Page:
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§8.10. Removing things from play

Some things will occasionally be in a limbo state called being "off-stage": like actors or props not needed in Act II, but perhaps to be brought back on-stage later, they wait on the sidelines. Anything created with no apparent location will start the story off-stage, as in the case of the lamp here:

Aladdin's Cave is a room. The genie's lamp is a container.

(Such things are easy to see in the World index because they are listed after all of the rooms and their contents, not belonging inside any room.) If we wanted to make this clearer to a human reader, we could add:

The lamp is nowhere.

to emphasise the point. In this context, "nowhere" means "in no room". Moving the lamp onto the stage-set, so to speak, is easy:

now the lamp is in the Cave;

or perhaps:

now the player is carrying the lamp;

and we can whisk it away again like so:

now the lamp is nowhere;

(We can't say "now the lamp is somewhere" because that's too vague about exactly where it is.) In older builds of Inform, the usual thing was to write "remove the lamp from play", but that's now a deprecated phrase: better to use "nowhere" instead.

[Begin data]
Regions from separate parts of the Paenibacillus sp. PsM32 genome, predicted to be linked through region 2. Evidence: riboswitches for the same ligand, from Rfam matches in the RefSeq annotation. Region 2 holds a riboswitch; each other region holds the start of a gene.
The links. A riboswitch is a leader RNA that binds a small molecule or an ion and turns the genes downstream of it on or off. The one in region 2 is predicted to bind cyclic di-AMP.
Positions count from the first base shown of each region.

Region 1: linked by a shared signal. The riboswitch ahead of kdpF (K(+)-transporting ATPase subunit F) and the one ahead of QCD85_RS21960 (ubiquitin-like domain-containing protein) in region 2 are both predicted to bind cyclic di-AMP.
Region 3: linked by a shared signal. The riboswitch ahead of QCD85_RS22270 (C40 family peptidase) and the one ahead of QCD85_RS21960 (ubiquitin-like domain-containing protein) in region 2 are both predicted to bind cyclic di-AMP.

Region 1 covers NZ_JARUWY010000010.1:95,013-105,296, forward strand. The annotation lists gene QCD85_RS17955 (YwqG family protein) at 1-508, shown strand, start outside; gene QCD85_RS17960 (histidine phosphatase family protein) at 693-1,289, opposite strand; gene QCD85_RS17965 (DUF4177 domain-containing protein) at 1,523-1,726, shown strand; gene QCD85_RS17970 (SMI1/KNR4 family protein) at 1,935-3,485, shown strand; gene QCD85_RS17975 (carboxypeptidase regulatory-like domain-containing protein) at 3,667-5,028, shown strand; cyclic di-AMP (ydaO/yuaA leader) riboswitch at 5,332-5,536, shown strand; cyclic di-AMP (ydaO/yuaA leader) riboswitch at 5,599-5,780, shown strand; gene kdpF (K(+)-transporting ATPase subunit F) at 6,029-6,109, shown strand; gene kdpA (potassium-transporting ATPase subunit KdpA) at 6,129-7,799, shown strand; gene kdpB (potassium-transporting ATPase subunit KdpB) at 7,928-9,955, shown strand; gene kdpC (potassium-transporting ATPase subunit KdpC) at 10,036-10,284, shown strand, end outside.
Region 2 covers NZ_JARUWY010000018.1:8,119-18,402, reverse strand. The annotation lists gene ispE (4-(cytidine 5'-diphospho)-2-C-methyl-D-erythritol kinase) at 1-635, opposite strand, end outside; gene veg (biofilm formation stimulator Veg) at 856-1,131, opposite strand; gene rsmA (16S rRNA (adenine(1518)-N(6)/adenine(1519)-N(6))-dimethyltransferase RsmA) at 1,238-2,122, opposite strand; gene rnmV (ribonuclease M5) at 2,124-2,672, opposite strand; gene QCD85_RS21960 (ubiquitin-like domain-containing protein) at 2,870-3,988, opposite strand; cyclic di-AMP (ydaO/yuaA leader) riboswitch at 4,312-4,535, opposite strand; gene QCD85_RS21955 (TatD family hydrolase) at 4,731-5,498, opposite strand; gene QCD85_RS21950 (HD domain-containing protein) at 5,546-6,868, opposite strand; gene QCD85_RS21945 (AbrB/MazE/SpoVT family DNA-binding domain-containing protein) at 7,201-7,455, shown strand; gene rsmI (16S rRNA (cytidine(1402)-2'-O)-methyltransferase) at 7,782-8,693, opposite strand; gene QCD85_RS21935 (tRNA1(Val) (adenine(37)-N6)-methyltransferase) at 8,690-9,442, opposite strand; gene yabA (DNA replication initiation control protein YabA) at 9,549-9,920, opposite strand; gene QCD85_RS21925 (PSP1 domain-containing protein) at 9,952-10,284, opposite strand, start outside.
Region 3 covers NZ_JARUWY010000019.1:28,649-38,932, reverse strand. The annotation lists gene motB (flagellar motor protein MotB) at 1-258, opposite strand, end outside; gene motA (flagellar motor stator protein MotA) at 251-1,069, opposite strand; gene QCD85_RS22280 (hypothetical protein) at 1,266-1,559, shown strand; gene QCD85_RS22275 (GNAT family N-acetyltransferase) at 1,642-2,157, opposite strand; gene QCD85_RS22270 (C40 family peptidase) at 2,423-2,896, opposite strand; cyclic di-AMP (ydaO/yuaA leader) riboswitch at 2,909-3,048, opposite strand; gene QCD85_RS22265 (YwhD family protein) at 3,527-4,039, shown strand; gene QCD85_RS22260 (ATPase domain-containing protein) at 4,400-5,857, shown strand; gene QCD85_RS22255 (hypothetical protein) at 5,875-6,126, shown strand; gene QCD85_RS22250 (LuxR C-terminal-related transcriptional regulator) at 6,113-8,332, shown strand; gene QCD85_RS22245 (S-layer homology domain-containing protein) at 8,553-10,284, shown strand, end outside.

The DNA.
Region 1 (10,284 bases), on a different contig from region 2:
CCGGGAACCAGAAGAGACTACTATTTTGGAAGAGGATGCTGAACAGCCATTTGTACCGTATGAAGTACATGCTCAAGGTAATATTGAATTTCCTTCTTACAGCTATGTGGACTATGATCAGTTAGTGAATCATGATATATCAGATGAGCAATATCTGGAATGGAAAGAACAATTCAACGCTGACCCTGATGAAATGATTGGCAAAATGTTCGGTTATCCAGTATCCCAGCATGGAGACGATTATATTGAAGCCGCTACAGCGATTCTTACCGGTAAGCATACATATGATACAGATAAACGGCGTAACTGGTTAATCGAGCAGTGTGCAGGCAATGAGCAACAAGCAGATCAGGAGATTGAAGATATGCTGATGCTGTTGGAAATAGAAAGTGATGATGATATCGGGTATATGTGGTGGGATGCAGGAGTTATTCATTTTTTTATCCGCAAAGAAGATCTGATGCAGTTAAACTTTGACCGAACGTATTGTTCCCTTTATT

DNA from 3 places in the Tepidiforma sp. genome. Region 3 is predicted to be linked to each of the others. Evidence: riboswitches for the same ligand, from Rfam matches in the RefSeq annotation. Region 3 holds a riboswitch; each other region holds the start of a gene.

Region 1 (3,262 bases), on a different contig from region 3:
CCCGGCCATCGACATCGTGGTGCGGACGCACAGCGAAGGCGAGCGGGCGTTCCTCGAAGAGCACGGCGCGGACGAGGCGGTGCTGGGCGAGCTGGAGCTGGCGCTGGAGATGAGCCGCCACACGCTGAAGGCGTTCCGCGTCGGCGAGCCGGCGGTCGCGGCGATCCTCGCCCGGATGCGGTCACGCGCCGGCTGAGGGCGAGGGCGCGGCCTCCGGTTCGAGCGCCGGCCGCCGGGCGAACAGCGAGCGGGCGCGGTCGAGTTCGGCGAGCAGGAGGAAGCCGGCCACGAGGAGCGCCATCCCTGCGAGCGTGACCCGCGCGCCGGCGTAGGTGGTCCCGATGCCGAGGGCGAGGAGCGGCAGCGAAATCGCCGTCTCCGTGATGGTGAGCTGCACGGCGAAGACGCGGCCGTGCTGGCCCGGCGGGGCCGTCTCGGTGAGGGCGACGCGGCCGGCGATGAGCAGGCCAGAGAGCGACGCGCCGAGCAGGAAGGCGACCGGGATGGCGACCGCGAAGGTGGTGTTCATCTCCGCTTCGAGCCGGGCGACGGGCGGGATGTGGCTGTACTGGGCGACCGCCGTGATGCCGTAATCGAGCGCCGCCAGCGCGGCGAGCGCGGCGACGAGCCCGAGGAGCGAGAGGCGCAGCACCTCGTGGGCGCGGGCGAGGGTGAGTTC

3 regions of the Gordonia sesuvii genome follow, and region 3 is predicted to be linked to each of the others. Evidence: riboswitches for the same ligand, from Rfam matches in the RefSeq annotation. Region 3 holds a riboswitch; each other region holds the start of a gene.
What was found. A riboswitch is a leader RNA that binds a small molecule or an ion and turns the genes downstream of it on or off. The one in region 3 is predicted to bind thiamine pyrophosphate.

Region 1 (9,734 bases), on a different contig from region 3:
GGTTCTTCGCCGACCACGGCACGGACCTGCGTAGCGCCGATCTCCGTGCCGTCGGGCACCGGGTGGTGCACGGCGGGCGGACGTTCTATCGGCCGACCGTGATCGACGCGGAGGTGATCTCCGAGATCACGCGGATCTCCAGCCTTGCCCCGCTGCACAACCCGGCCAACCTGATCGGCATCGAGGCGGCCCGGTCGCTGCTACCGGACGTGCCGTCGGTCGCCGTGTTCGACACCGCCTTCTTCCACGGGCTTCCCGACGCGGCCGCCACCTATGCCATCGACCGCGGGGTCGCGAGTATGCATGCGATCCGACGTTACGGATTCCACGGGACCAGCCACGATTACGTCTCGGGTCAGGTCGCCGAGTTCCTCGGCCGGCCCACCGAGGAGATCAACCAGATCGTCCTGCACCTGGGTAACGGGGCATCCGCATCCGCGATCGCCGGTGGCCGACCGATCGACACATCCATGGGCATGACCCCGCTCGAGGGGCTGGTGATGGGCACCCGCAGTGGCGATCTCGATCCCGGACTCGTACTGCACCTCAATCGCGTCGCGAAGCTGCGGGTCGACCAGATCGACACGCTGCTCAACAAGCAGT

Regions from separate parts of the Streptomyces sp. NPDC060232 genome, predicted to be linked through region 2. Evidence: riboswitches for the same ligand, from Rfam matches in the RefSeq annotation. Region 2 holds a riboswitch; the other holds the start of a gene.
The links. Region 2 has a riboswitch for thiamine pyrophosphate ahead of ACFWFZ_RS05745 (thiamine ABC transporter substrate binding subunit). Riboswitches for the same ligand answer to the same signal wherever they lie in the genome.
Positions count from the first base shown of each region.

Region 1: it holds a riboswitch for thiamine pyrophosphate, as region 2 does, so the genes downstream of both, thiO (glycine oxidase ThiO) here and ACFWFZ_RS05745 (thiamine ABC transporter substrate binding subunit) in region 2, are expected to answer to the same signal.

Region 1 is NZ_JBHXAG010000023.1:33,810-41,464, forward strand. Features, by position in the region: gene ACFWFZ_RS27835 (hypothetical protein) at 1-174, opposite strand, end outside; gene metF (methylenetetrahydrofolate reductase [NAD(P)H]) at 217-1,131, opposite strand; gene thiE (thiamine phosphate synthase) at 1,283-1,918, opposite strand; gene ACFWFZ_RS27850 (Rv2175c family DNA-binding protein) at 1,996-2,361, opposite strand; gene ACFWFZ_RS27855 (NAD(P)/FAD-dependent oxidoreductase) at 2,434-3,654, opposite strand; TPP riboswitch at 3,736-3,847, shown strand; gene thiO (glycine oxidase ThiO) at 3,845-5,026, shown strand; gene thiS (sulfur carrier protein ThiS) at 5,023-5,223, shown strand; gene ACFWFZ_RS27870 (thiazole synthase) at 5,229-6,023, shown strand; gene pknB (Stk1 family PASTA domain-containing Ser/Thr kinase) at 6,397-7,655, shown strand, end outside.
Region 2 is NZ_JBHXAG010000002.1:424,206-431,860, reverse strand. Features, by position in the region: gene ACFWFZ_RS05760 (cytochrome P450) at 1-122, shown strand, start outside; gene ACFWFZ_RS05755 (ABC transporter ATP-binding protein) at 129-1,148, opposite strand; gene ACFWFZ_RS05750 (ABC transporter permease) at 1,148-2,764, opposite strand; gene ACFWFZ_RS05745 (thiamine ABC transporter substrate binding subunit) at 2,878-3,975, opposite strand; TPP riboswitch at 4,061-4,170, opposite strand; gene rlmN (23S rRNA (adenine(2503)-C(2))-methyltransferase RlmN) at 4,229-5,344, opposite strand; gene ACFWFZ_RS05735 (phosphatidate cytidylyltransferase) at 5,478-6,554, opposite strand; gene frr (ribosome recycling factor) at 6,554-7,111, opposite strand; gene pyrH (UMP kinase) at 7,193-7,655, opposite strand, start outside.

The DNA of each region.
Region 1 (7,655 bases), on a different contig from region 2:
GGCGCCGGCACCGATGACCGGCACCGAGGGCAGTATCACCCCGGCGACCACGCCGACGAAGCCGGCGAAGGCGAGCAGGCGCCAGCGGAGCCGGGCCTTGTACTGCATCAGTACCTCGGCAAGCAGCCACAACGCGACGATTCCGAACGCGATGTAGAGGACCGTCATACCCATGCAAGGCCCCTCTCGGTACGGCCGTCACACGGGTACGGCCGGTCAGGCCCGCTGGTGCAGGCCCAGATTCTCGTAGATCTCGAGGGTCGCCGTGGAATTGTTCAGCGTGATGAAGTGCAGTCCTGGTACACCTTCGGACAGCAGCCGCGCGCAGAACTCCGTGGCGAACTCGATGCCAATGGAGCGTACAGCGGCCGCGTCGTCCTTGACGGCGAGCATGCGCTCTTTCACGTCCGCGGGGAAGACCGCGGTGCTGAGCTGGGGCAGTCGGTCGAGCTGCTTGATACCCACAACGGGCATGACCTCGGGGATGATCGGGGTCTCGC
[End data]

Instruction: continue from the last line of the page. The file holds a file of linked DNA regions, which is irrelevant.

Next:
remove (object) from play

Removes the given object from play, so that it is not present in any room. We are not permitted to remove rooms, or doors, or the player, from play; but we are permitted to remove backdrops, making them disappear from all ro ms in which they are present. Example:

remove the gold coin from play;

We can test whether something is on-stage or off-stage with:

if the gold coin is somewhere, ...
if the gold coin is nowhere, ...

Inform also understands two adjectives for this:

if the gold coin is on-stage, ...
if the gold coin is off-stage, ...

Because these are adjectives, they can be used in a few ways which "nowhere" and "somewhere" can't, such as:

say "Ah, so many absent friends. Who now remembers [list of off-stage people]?"

Note that "on-stage" and "off-stage" apply only to things. Rooms, directions and regions are the stage itself: so it makes no sense to ask the question of whether they are "on-" or "off-". Doors are always on-stage; a backdrop, say "the sky", is always on-stage unless it has been taken off by writing something like "now the sky is nowhere".

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*ExampleBeverage Service
A potion that the player can drink.

*ExampleSpring Cleaning
A character who sulks over objects that the player has broken (and which are now off-stage).

**ExampleExtra Supplies
A supply of red pens from which the player can take another pen only if he doesn't already have one somewhere in the game world.